Brouwer talked about getting some downtime with his family as he made gingerbread cookies with his daughter. Hjalmarsson brought a taste of his heritage to Chicago with eight different types of herrings and meatballs serving as the featured attractions for the big gathering.


Catch up on "EPIX Presents Road to the NHL Winter Classic" to get an inside look at the personalities of the Washington Capitals and Chicago Blackhawks on their way to the NHL's signature regular-season event. REGISTER FOR YOUR EPIX FREE TRIAL ›

The settings of those Christmas celebrations were built around hard work at the rink.

The episode begins with the emotional win the Blackhawks got against the Toronto Maple Leafs one day after assistant equipment trainer Clint Reif died. Captain Jonathan Toews talked about disbelief, but the message was on moving on, moving forward.

Back in Washington, the Capitals just finished off a 2-1 win against the Ottawa Senators at Verizon Center, but Trotz isn't happy, telling his team in an expletive-laden postgame speech that how they played was not good enough.

Washington went to New York the next night and lost 4-2, but Trotz seemed happier as he told the Capitals, who trailed 3-0 in the first period, after the game that they showed what they can do when they put on the work boots.

"This is a team we are going to pass," Trotz says of the Rangers. "I'm going to tell you right now, we're going to pass them."

In dismissing the Capitals for the holiday break, Trotz leaves them one final message.

"I wish you guys a good Christmas, enjoy the time, and when we get back we're going to do something special," he said.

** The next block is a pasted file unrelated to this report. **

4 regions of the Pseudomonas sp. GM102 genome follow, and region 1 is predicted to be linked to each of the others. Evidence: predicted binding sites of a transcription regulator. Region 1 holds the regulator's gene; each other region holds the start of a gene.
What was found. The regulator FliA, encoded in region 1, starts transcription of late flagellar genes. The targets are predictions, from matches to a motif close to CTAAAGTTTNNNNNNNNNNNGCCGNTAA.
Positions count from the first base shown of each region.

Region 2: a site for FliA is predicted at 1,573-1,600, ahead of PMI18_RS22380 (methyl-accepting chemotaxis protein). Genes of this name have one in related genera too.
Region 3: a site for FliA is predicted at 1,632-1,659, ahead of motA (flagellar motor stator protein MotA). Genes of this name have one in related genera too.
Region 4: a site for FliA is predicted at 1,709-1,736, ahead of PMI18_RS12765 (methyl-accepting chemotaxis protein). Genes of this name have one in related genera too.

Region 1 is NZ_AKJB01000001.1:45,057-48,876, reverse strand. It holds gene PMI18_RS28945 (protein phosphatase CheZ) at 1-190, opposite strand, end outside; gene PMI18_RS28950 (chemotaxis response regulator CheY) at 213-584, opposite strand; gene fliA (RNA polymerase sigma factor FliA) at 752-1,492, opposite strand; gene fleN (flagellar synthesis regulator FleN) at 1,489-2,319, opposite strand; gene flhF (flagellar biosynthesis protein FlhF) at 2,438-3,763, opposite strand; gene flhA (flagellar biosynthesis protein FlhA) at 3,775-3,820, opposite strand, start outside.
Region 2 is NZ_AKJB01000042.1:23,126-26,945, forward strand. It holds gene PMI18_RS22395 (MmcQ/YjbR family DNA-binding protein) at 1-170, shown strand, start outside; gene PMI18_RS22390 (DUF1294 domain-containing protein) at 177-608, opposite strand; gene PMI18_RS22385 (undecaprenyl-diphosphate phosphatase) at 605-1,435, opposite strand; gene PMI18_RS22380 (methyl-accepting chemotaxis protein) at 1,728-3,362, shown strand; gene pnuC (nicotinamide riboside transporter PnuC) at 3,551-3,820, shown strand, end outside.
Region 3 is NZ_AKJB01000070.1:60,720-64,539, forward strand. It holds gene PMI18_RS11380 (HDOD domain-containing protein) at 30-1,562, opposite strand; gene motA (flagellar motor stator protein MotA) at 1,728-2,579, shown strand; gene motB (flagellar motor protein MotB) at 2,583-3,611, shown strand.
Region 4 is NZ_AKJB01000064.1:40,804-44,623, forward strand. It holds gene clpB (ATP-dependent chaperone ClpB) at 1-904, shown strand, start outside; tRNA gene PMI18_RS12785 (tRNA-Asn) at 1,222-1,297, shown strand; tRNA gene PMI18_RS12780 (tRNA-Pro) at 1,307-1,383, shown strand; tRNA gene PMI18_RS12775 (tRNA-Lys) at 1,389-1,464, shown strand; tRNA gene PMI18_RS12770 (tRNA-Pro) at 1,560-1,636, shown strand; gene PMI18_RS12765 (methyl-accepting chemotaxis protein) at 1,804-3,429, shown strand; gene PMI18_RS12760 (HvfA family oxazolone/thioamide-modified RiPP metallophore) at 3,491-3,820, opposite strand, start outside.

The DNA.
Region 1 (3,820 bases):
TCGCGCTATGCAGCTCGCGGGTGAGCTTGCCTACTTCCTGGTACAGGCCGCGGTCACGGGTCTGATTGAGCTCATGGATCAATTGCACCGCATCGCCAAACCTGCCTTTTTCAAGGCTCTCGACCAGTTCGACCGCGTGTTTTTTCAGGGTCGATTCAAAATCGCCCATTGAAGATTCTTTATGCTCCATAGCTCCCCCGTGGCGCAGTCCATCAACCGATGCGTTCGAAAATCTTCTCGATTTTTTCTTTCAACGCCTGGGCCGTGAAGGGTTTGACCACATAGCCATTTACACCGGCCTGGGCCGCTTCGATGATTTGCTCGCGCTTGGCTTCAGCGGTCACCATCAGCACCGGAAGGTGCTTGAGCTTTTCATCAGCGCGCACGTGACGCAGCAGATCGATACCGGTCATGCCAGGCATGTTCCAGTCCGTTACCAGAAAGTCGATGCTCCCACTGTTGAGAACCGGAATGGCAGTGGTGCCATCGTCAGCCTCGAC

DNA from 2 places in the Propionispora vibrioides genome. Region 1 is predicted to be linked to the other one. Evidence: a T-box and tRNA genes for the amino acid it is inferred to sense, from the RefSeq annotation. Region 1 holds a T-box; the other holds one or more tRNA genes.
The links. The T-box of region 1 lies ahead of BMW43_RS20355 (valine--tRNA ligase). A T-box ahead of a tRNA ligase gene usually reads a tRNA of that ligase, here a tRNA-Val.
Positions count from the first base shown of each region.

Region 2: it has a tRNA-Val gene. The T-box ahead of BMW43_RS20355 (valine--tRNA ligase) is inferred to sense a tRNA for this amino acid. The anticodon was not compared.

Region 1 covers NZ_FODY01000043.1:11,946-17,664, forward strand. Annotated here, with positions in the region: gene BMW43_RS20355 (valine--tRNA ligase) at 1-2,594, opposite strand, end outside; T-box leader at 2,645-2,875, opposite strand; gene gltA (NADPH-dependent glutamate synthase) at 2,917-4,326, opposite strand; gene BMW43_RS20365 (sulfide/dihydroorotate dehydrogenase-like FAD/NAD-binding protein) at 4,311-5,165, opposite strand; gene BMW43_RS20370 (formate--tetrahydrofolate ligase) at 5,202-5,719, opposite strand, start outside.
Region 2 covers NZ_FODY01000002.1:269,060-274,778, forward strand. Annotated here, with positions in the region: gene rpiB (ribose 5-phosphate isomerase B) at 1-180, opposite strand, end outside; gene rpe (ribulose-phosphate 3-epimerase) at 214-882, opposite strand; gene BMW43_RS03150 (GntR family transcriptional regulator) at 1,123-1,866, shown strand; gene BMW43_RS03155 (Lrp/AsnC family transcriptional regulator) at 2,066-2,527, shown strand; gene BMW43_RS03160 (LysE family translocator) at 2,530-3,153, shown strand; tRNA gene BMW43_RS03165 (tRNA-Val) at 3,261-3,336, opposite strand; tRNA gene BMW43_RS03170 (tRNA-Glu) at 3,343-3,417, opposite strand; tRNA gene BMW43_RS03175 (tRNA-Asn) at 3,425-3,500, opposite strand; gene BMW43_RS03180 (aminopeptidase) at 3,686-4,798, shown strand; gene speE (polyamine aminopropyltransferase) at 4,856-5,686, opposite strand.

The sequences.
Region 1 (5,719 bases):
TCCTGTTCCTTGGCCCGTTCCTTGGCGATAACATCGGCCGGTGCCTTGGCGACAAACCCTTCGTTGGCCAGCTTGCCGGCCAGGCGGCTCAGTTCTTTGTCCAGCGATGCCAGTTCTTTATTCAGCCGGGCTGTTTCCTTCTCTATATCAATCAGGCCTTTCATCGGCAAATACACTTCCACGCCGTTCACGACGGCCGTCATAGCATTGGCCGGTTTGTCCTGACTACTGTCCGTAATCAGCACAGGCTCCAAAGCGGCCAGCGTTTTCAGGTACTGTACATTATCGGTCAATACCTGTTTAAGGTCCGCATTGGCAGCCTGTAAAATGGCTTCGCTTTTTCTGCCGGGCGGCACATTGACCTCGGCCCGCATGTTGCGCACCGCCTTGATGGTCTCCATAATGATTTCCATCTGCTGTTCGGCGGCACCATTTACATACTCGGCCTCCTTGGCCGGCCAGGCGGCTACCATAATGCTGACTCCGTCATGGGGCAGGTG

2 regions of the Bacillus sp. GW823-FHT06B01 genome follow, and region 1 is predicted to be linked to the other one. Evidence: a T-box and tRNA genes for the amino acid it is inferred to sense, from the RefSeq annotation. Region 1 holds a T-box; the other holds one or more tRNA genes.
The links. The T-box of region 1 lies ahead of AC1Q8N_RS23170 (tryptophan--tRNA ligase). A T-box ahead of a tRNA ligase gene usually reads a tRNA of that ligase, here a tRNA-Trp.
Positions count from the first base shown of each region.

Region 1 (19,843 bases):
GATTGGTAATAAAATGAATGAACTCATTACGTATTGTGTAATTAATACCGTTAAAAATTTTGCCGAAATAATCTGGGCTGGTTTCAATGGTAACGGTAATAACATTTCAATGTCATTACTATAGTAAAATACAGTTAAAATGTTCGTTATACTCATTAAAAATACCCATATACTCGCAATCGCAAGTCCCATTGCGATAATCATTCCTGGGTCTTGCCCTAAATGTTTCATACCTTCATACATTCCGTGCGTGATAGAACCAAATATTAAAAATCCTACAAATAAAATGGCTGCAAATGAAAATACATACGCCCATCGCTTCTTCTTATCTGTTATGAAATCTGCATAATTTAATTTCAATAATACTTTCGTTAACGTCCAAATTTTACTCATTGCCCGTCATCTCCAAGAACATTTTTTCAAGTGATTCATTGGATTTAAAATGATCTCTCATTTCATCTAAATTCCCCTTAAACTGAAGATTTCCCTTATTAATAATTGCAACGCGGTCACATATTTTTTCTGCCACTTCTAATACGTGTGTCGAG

Quenneville had to dismiss Chicago for the break after a 5-1 loss to the Winnipeg Jets. He admits after the game that the emotional roller coaster the Blackhawks were on following Reif's death might have caught up to them, but he tells them to throw the game in the garbage and come back fresh.

Each team put an exclamation point on its return from the holiday break with a big road win. Washington defeated the Pittsburgh Penguins 3-0; Chicago won 5-2 against the Colorado Avalanche.

The third episode ends with a story about how hockey players are mirror images of one another, of how winning is what unites them, of how no matter what they do or where they play, the game never changes. The story is told with visuals of the ongoing rink build at Nationals Park. The underlying meaning is clear -- the game will be taken outdoors Thursday, but the stakes remain the same as the pucks, sticks, helmets and skates the players will be wearing.

As the finish line on this road to the NHL Winter Classic nears, the people involved become even bigger to the story of the signature event on the League's regular-season calendar. The third episode of the EPIX series allows us to see them for who they truly are, stripped of the pads, the helmets and the competition that fuels them. It allows us to see ordinary people capable of doing extraordinary things living what amount to ordinary lives just like the rest of us.


View More

The NHL uses cookies, web beacons, and other similar technologies. By using NHL websites or other online services, you consent to the practices described in our Privacy Policy and Terms of Service, including our Cookie Policy.